This past week, a Ferguson, Mo. teenager was shot and killed by an officer there.
The problem is not only did a young man lose his life, there was no nearby camera that caught the incident on video.
It’s the classic case of “he said, she said.”
One supposed eyewitness says that teenager Michael Brown was surrendering with his hands in the air to show he was unarmed when an officer opened fire.
Ferguson, Mo. authorities claim that Brown attacked the officer in his patrol car and tried to take his gun.
How do we not know the supposed eyewitness isn’t just making their account up?
How do we not know that this officer wasn’t crooked and took inappropriate action in this situation?
Michael Brown was also a black teenager, which only fueled racial tension between officers and inner city residents who feel St. Louis area officers have an ongoing history of profiling and treating the black community improperly.
Since then, residents from all over the St. Louis area have taken to the streets in protest. What started out as a peaceful demonstration turned violent with the destruction and looting of several businesses in the area.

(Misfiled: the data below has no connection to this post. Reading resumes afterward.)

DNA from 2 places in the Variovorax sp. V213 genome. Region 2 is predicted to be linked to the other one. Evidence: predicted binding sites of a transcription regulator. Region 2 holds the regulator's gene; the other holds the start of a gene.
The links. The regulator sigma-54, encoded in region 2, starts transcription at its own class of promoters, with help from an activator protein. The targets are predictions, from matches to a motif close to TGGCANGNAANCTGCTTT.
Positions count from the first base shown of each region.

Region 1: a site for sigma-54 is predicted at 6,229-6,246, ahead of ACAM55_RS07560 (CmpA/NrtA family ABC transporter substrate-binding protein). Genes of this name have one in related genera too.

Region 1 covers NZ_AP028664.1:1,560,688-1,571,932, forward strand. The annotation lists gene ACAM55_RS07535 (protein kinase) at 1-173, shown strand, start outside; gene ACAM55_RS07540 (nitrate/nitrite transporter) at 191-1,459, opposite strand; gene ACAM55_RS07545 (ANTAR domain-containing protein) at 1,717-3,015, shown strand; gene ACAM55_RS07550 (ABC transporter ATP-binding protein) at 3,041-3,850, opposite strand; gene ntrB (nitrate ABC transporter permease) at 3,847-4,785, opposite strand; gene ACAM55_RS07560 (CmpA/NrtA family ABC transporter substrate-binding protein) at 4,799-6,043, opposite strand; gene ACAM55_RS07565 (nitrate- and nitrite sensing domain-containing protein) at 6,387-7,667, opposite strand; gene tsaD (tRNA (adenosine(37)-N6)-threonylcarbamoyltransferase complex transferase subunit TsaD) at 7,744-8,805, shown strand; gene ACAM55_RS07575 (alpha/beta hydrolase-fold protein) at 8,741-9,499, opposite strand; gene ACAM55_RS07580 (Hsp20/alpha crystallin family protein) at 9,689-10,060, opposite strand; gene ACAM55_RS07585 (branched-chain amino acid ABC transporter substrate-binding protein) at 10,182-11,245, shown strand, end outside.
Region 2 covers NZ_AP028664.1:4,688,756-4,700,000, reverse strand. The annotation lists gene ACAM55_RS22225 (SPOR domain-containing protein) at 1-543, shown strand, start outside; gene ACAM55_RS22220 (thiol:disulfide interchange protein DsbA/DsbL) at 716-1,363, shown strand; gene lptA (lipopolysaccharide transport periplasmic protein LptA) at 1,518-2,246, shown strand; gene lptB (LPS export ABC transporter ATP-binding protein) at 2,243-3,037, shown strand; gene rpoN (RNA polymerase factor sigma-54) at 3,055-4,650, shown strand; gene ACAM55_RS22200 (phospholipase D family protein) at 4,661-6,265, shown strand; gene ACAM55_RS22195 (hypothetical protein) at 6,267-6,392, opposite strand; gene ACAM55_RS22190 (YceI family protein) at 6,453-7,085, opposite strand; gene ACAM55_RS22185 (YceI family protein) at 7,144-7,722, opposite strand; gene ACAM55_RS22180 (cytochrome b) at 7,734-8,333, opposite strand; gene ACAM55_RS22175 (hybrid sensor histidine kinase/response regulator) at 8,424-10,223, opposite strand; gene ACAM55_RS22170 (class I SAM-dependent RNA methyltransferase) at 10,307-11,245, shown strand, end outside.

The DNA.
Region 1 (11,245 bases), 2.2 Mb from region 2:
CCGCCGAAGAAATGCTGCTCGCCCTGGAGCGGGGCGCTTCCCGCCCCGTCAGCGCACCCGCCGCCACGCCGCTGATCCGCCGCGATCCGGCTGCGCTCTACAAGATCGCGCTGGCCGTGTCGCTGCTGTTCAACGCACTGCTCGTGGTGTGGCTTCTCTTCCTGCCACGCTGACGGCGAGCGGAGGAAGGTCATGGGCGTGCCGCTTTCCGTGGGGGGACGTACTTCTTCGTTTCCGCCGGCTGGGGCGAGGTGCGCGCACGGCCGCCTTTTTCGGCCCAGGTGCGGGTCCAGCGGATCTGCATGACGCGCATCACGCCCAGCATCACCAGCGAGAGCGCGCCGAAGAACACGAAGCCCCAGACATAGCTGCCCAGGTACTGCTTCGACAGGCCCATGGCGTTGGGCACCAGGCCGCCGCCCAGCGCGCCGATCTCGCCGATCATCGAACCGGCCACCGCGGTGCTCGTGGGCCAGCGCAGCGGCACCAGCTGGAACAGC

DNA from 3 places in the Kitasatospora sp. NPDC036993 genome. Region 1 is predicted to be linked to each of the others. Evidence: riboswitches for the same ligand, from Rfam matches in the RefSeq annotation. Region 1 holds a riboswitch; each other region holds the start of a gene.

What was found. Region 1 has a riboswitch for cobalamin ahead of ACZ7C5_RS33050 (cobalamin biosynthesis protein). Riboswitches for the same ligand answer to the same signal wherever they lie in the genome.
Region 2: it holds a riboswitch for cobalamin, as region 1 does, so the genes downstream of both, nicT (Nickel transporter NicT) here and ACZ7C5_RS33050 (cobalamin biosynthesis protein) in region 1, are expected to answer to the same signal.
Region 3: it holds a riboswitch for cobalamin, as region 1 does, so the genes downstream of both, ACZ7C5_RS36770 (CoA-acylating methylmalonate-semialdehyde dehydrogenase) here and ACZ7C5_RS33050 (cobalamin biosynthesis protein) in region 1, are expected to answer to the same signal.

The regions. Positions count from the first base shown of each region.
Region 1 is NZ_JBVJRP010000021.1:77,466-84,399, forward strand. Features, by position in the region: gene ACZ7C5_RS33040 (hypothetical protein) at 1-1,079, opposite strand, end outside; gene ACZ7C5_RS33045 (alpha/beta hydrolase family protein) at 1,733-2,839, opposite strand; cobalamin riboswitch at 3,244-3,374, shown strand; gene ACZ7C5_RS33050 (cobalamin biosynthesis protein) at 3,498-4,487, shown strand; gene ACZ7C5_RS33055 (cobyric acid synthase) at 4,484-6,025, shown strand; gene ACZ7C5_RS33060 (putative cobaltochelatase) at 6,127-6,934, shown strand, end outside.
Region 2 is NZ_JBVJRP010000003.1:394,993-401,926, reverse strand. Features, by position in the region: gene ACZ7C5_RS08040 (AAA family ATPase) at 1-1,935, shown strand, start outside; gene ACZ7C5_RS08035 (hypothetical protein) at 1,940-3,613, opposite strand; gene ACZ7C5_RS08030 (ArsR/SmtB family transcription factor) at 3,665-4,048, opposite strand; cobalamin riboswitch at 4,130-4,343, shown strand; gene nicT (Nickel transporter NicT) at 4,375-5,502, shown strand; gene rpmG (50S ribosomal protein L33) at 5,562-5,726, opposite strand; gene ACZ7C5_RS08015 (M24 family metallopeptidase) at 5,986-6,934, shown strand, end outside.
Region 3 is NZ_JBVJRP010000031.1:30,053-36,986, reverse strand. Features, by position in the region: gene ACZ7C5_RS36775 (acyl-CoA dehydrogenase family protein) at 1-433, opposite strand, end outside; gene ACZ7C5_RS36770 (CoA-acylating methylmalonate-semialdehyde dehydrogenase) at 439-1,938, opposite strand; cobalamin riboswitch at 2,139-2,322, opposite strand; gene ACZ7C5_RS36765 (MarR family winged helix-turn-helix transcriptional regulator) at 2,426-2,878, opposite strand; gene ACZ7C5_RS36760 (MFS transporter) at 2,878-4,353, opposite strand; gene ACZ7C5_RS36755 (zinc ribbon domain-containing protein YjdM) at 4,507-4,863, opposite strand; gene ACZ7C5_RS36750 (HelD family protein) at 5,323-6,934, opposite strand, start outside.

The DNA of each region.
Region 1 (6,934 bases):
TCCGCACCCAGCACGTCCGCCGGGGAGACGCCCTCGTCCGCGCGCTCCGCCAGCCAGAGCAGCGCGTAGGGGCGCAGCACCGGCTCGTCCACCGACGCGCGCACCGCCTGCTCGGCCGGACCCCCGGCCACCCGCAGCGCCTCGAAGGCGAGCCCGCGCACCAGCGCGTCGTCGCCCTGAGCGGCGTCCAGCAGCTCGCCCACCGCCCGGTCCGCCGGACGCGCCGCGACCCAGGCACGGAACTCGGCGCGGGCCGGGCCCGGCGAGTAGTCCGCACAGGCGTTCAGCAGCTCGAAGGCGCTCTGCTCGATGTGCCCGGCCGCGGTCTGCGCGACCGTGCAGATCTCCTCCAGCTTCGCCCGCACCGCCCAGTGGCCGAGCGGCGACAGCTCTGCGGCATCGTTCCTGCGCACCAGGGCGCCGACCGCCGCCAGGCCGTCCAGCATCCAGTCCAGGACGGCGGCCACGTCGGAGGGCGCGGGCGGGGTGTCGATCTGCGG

The officer’s name was to be released late Tuesday night, which will result in a nightmare for his family that might never end.
This is the Trayvon Martin situation all over again and its ramped up a bit with this involving a police officer.
But as we saw in the Martin case, when the facts began coming out, a different picture was painted than what was being portrayed by protesters.
That may or may not be the same thing that happens this time.
Lord willing, the facts of this case can be pieced together and done so really quickly.
The longer authorities take, the more energized the violent protesters will become.
Which brings up the question, why do so many protesters think their voice is being heard by looting and setting fires to stores?
I truly believe their protest would be more successful with a large sign of unity if people flooded the streets in a peaceful protest.
Instead, they’re only distracting authorities from getting to the bottom of what happened and who was or was not at fault.
The rest of this week should be an interesting one.